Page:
Bike Lanes. This was arguably the most controversial proposal for Masonic. In the past five years, 26 cyclists were reported to have been injured riding on Masonic, and one was killed. A little over a year ago, the SFMTA approved plans for San Francisco's first elevated bike lane, offering a slightly buffered level of protection separating bikes and cars and giving cyclists a space safe from car doors and buses.
Bike lanes were "the most controversial" part of the proposal? Protected bike lanes is what the project is all about. The rest is window dressing to tart up what's essentially just a bike project. The link provided for the fatality from San Francisco Appeal doesn't mention that the death was caused by a drunk driver, surely a deliberate bit of deception by Hoodline, since that accident had nothing to do with the alleged flaws in Masonic.
And no citation is provided for the 26 cycling accidents. The city's study of Masonic, the Masonic Avenue Redesign Study, says there were 19 cycling accidents in a six-year period, though there was no analysis of the accidents or who was responsible for them. Like they did to justify the Polk Street bike project, the MTA probably provided supporters of the project some numbers that don't appear in their published reports.
According to the SF Bike Coalition 12 pedestrians were hit on Masonic in the past five years, and one was killed. Designing safer intersections will be crucial in making Masonic a more pedestrian and cyclist-friendly street, and plans include timed lights, left turn lights, and "crosswalks that are pedestrian friendly and safe."
More numbers that don't appear in the city's study of Masonic and a link to an account of a woman who was killed jaywalking in front of Trader Joes on a part of Masonic that isn't part of the project area. Does Hoodlines know that? Not always easy to say whether these folks are lying or just dumb.
Along with tactical infrastructure changes to Masonic, there are also artistic efforts at play. The San Francisco Arts Commission and the Department of Public Works are banding together to review proposals for a new plaza at Masonic and Geary. Three proposed projects were on display at the San Francisco Day School this summer, and included suggestions such as a 64' long sculpture, pattered[patterned?] mosaic stairs, and a creative take on signposts.
Right. Everyone has to get into the act. Ever wonder what happens to all the people who major in art in college? Stuff like this---like the "art" the city put on the median when the new and awful Octavia Blvd. opened up to traffic ten years ago.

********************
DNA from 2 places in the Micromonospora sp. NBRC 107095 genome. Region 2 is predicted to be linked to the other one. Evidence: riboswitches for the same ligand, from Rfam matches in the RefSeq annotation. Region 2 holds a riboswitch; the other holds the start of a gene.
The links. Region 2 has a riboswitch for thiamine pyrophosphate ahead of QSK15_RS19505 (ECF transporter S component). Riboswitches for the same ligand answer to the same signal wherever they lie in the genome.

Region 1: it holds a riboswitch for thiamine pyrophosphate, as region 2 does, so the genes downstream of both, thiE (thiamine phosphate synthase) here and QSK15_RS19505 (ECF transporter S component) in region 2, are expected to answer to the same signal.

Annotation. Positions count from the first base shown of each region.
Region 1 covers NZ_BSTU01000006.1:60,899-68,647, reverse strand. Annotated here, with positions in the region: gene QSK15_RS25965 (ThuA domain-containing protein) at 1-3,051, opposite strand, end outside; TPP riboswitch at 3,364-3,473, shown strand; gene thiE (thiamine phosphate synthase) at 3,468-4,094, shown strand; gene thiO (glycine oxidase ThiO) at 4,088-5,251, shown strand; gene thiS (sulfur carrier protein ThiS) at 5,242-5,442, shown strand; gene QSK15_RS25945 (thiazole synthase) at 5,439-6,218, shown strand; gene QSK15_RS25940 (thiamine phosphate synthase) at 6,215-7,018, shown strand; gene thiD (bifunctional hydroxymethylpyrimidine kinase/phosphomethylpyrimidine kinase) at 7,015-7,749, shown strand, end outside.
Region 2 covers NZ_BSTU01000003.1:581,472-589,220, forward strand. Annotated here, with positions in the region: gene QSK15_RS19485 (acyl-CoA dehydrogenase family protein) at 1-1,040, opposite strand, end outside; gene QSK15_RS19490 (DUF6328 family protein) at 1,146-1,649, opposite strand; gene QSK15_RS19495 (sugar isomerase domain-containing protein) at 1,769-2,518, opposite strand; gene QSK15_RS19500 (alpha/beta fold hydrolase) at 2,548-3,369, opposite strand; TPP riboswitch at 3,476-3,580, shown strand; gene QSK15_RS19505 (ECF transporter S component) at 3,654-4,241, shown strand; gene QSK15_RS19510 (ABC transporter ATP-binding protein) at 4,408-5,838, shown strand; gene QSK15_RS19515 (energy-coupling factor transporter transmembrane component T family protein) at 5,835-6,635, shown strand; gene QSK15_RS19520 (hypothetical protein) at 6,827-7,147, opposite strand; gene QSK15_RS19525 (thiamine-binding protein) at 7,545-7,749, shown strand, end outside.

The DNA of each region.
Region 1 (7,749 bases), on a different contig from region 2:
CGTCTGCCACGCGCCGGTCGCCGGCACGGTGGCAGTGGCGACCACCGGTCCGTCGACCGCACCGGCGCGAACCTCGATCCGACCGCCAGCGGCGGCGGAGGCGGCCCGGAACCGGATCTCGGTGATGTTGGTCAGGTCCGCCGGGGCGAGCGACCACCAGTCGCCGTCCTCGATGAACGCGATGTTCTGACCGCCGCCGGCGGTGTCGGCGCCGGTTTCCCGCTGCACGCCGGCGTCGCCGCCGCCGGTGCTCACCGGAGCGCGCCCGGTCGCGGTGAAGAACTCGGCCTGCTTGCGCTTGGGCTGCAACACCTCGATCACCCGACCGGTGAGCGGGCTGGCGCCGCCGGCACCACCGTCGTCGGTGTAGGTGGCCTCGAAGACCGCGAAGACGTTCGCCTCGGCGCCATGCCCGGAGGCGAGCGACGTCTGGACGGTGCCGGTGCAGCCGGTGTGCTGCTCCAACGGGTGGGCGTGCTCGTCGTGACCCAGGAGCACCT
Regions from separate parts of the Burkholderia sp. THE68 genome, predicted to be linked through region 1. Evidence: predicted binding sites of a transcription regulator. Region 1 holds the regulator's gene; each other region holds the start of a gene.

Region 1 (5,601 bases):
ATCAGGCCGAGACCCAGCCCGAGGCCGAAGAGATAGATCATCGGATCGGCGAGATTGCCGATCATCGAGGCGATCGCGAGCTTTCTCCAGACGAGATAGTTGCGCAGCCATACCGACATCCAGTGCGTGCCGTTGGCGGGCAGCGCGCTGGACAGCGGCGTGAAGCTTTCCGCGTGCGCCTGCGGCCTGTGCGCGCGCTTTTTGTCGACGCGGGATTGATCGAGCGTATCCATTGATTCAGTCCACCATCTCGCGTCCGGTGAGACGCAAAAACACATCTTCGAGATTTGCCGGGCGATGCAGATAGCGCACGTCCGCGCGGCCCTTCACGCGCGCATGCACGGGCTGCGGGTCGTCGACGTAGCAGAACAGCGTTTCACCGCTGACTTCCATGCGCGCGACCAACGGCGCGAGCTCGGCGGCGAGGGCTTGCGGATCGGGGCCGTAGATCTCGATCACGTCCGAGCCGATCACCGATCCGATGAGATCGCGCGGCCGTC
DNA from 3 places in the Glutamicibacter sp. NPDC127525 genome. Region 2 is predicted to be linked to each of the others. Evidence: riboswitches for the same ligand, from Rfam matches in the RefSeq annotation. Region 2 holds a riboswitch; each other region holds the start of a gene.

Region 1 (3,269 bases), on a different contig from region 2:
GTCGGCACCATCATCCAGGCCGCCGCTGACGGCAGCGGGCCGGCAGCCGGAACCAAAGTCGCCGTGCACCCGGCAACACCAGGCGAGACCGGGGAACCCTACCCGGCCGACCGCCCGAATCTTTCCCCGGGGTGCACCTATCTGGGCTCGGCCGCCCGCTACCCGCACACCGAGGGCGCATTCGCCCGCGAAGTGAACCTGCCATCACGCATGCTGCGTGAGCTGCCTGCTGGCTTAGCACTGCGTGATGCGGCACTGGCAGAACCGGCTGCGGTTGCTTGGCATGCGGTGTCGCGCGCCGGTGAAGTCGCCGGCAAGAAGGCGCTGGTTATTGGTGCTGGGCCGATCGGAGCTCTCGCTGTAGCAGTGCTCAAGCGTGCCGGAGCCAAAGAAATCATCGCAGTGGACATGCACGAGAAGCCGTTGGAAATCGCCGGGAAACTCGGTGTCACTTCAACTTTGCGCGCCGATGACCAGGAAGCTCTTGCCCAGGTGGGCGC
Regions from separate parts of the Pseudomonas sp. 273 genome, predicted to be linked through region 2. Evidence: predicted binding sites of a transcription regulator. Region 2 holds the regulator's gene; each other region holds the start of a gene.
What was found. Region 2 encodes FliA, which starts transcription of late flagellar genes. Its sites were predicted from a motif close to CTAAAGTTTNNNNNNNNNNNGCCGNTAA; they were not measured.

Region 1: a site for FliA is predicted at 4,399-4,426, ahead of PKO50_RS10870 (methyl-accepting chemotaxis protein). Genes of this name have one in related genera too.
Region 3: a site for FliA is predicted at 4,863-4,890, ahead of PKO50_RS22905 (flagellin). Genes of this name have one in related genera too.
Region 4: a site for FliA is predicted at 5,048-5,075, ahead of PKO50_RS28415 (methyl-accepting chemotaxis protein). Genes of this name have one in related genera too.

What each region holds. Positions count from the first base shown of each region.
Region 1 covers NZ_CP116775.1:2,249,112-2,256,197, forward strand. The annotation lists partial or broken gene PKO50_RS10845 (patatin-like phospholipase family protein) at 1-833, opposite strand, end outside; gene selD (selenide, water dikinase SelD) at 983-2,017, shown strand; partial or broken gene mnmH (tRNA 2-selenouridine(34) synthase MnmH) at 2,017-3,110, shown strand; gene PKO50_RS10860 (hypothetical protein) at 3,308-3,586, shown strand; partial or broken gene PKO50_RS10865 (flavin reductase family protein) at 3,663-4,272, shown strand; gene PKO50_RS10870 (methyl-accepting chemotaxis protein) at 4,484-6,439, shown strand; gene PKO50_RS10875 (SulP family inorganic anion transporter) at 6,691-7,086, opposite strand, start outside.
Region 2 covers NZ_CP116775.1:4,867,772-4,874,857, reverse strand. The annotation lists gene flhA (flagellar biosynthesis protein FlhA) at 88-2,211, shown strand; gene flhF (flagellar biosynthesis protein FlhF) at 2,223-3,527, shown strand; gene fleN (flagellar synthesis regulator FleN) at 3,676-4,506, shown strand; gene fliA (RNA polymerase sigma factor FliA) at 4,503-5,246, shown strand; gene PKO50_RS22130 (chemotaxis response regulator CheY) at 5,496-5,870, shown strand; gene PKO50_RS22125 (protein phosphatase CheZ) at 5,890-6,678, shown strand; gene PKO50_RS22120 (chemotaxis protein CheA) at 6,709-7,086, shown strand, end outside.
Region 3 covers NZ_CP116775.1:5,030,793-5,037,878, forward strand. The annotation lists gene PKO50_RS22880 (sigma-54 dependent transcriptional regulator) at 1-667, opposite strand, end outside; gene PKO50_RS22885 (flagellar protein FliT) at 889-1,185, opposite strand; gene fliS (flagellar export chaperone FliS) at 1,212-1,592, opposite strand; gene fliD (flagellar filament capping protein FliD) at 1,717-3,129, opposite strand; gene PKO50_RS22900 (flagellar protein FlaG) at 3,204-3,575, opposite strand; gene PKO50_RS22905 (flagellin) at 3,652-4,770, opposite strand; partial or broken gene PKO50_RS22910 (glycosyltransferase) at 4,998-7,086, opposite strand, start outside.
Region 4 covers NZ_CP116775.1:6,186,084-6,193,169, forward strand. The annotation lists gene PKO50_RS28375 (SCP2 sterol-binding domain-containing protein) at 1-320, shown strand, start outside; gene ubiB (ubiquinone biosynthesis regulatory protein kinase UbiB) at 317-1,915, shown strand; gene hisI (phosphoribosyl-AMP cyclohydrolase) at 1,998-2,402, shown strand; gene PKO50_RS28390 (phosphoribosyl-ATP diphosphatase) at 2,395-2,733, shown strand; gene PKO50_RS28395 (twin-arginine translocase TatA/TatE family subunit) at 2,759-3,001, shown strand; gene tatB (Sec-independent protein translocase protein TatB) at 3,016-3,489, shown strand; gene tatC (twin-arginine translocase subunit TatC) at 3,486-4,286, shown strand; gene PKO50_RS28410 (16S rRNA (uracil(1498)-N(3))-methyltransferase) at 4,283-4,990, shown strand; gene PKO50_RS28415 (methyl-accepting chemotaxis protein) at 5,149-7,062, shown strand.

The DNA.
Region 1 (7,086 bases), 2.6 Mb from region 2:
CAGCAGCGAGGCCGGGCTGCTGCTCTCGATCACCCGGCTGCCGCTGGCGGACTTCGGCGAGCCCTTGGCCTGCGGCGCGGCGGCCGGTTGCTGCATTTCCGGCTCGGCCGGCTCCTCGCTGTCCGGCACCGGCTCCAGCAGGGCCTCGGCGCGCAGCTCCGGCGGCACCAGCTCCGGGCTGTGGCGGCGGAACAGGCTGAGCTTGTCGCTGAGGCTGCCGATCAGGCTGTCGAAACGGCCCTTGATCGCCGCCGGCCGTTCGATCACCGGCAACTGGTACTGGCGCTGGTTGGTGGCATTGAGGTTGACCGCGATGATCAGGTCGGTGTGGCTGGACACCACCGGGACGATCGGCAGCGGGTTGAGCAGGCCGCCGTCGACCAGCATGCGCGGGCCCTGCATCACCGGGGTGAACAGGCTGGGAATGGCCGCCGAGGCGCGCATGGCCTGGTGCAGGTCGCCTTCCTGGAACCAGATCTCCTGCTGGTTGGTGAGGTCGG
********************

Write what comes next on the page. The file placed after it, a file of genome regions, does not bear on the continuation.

From the link above:
Here's a gesture for you, pal! Even the description makes it sound awful, and sure enough it looks annoyingly gaudy in the pictures.
Insult to injury: the city is not only going to screw up traffic on Masonic Avenue---the busiest north/south street this side of Park Presidio---but we're also going to be subjected to this pretentious twaddle. The city charter should allow the public to vote on this sort of thing before it's put in place, since we're going to have to look at it for years.
Proposed changes to Masonic didn't come about without a large vocal response from residents. For months, Masonic was plastered with signs listing the attributes and downsides of Masonic improvements. A website called Save Masonic was even set up to formalize opposition to the street's upgrade. Some of the biggest arguments raised were the loss of 167 street parking spaces, congestion during the 18-month construction period, and having to park further away from locals' residences.
The loss of all that parking---all the street parking between Fell Street and Geary Blvd.---is mentioned as almost an afterthought, though everyone who lives in this part of town knows that street parking around here is already very tight.
Not many cyclists use Masonic now. How many will use it after this project is implemented? The city has no idea. Nevertheless, the city is going to deliberately screw up traffic on this busy city street---more than 32,000 vehicles use it every day---and take away scarce street parking for a small, often obnoxious minority of cyclists. What could go wrong with that?
However, it's hard to argue with safety, and residents' opposition did not in the end stop the project's progress. As London Breed stated, "To make the corridor safe is really paramount to any other issue. Masonic is clearly a dangerous, almost freeway-like corridor in the middle of our community.”
Supervisor Breed is full of shit on Masonic like she is on almost everything else. She's the worst supervisor District 5 has had since, well, Ross Mirkarimi.
My more detailed deconstruction of the Big Lie about Masonic Avenue.